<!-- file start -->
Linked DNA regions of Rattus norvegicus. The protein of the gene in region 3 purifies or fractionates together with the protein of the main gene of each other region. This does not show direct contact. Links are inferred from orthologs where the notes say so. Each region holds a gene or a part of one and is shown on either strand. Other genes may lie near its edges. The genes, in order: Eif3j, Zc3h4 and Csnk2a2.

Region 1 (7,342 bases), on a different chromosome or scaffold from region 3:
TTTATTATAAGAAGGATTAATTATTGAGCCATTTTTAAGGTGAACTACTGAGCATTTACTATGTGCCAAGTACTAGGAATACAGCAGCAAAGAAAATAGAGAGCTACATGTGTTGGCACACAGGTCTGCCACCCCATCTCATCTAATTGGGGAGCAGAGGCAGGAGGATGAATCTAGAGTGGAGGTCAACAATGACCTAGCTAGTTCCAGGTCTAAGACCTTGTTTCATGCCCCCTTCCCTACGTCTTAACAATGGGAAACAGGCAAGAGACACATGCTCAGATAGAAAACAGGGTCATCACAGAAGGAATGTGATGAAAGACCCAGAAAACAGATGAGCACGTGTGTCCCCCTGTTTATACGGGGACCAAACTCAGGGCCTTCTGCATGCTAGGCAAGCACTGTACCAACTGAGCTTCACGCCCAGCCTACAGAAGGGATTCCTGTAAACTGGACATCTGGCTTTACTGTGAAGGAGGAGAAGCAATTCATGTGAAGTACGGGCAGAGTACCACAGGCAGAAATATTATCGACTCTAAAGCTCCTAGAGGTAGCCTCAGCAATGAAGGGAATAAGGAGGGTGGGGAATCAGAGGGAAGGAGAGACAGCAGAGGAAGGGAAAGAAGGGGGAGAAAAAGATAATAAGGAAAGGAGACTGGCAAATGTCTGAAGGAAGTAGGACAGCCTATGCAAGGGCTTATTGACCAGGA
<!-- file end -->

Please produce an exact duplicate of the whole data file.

Linked DNA regions of Rattus norvegicus. The protein of the gene in region 3 purifies or fractionates together with the protein of the main gene of each other region. This does not show direct contact. Links are inferred from orthologs where the notes say so. Each region holds a gene or a part of one and is shown on either strand. Other genes may lie near its edges. The genes, in order: Eif3j, Zc3h4 and Csnk2a2.

Region 1 (7,342 bases), on a different chromosome or scaffold from region 3:
TTTATTATAAGAAGGATTAATTATTGAGCCATTTTTAAGGTGAACTACTGAGCATTTACTATGTGCCAAGTACTAGGAATACAGCAGCAAAGAAAATAGAGAGCTACATGTGTTGGCACACAGGTCTGCCACCCCATCTCATCTAATTGGGGAGCAGAGGCAGGAGGATGAATCTAGAGTGGAGGTCAACAATGACCTAGCTAGTTCCAGGTCTAAGACCTTGTTTCATGCCCCCTTCCCTACGTCTTAACAATGGGAAACAGGCAAGAGACACATGCTCAGATAGAAAACAGGGTCATCACAGAAGGAATGTGATGAAAGACCCAGAAAACAGATGAGCACGTGTGTCCCCCTGTTTATACGGGGACCAAACTCAGGGCCTTCTGCATGCTAGGCAAGCACTGTACCAACTGAGCTTCACGCCCAGCCTACAGAAGGGATTCCTGTAAACTGGACATCTGGCTTTACTGTGAAGGAGGAGAAGCAATTCATGTGAAGTACGGGCAGAGTACCACAGGCAGAAATATTATCGACTCTAAAGCTCCTAGAGGTAGCCTCAGCAATGAAGGGAATAAGGAGGGTGGGGAATCAGAGGGAAGGAGAGACAGCAGAGGAAGGGAAAGAAGGGGGAGAAAAAGATAATAAGGAAAGGAGACTGGCAAATGTCTGAAGGAAGTAGGACAGCCTATGCAAGGGCTTATTGACCAGGA